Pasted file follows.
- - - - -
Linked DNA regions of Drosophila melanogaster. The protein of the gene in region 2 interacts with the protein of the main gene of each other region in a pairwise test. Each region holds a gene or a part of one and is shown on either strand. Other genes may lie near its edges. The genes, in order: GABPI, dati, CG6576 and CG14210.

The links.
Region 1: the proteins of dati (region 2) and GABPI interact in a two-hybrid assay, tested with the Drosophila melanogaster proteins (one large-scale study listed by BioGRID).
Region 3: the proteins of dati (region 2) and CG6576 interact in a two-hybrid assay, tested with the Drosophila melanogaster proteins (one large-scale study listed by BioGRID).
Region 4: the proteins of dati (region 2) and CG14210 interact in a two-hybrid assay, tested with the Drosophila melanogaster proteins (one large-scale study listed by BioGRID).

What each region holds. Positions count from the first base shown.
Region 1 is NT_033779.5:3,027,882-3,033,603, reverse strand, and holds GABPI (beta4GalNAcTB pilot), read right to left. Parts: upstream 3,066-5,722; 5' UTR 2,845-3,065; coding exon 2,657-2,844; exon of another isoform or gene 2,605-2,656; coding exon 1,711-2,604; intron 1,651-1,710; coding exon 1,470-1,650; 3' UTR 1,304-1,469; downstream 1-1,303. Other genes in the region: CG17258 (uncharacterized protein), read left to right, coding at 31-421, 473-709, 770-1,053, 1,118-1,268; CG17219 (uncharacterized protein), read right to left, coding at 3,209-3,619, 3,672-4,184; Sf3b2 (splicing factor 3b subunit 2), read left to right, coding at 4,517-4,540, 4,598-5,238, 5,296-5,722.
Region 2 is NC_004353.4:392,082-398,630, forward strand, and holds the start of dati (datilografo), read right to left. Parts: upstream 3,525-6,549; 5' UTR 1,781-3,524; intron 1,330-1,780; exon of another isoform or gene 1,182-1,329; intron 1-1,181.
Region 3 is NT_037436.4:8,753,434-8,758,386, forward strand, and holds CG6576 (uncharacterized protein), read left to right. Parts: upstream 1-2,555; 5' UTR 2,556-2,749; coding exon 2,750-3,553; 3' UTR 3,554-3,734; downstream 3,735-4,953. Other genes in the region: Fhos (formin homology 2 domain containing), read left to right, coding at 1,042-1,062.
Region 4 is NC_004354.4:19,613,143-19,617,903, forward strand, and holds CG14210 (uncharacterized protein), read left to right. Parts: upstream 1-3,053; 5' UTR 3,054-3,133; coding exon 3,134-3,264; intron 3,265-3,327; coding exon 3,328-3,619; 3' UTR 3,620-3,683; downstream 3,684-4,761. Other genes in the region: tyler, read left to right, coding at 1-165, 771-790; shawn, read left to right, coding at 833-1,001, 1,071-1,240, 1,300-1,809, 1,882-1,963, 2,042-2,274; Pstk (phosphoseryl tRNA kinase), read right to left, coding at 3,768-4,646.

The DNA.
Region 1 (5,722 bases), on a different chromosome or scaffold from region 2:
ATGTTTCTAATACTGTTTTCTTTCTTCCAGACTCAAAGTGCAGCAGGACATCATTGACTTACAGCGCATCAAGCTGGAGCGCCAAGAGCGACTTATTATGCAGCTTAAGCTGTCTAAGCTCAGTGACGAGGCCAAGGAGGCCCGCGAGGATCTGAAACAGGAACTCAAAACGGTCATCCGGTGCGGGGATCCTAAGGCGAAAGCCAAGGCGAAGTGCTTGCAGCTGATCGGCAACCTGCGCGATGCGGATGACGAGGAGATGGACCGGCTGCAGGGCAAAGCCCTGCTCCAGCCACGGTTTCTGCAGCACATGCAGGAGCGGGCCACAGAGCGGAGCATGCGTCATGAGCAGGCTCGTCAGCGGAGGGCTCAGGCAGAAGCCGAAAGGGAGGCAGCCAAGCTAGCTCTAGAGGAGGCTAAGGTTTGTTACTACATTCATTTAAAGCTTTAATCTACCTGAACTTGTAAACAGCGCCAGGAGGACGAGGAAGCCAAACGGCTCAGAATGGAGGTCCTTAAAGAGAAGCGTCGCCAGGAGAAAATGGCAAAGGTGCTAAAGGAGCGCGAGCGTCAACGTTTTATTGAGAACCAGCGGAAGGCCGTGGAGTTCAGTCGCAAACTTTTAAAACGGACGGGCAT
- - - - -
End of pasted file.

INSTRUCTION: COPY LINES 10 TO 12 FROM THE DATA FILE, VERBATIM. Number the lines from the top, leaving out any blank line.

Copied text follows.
Region 4 is NC_004354.4:19,613,143-19,617,903, forward strand, and holds CG14210 (uncharacterized protein), read left to right. Parts: upstream 1-3,053; 5' UTR 3,054-3,133; coding exon 3,134-3,264; intron 3,265-3,327; coding exon 3,328-3,619; 3' UTR 3,620-3,683; downstream 3,684-4,761. Other genes in the region: tyler, read left to right, coding at 1-165, 771-790; shawn, read left to right, coding at 833-1,001, 1,071-1,240, 1,300-1,809, 1,882-1,963, 2,042-2,274; Pstk (phosphoseryl tRNA kinase), read right to left, coding at 3,768-4,646.

The DNA.
Region 1 (5,722 bases), on a different chromosome or scaffold from region 2: